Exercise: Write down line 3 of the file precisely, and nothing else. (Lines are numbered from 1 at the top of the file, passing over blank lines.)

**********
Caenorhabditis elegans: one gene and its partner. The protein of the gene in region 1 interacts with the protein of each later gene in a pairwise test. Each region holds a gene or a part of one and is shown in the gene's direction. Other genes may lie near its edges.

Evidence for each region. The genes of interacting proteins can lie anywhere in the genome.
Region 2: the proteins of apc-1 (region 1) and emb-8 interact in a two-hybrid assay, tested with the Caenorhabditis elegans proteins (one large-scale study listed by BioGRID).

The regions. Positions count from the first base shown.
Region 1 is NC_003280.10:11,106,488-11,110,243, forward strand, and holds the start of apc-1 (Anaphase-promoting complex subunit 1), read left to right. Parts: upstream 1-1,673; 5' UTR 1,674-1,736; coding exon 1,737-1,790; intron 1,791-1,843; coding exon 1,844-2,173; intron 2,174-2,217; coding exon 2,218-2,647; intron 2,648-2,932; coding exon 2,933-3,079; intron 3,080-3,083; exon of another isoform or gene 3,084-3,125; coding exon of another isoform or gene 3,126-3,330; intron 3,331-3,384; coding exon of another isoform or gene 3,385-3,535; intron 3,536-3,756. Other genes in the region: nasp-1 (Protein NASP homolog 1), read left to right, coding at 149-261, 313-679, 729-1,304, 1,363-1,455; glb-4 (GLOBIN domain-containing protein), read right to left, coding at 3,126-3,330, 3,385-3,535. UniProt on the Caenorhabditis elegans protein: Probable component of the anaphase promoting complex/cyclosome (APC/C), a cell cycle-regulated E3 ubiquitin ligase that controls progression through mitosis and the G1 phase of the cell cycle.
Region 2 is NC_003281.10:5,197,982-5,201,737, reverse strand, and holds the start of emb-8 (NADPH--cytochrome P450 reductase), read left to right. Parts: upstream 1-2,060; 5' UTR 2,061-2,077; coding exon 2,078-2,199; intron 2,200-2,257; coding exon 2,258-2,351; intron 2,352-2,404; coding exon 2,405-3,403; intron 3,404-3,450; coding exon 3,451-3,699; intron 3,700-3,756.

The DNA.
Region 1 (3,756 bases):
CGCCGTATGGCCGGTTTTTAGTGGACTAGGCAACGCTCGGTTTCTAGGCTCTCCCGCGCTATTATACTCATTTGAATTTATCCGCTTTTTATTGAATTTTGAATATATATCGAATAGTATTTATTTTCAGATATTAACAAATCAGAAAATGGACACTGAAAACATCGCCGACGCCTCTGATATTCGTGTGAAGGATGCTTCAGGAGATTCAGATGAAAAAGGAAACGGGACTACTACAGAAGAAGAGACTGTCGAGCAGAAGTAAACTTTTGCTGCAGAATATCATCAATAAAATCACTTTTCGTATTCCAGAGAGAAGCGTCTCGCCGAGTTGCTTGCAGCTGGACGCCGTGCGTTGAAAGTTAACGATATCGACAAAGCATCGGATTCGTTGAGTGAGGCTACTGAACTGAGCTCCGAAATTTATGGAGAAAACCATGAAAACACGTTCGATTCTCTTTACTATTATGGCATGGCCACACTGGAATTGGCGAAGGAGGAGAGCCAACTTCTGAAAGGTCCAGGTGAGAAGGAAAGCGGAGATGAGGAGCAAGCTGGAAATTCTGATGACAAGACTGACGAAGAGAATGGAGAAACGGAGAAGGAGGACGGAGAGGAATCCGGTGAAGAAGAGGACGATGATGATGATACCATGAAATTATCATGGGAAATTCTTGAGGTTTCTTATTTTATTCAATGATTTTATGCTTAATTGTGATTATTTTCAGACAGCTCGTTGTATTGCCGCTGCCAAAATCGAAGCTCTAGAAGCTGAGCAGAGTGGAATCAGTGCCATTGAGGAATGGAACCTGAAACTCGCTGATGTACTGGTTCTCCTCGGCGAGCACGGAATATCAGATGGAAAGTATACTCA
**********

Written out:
Region 2: the proteins of apc-1 (region 1) and emb-8 interact in a two-hybrid assay, tested with the Caenorhabditis elegans proteins (one large-scale study listed by BioGRID).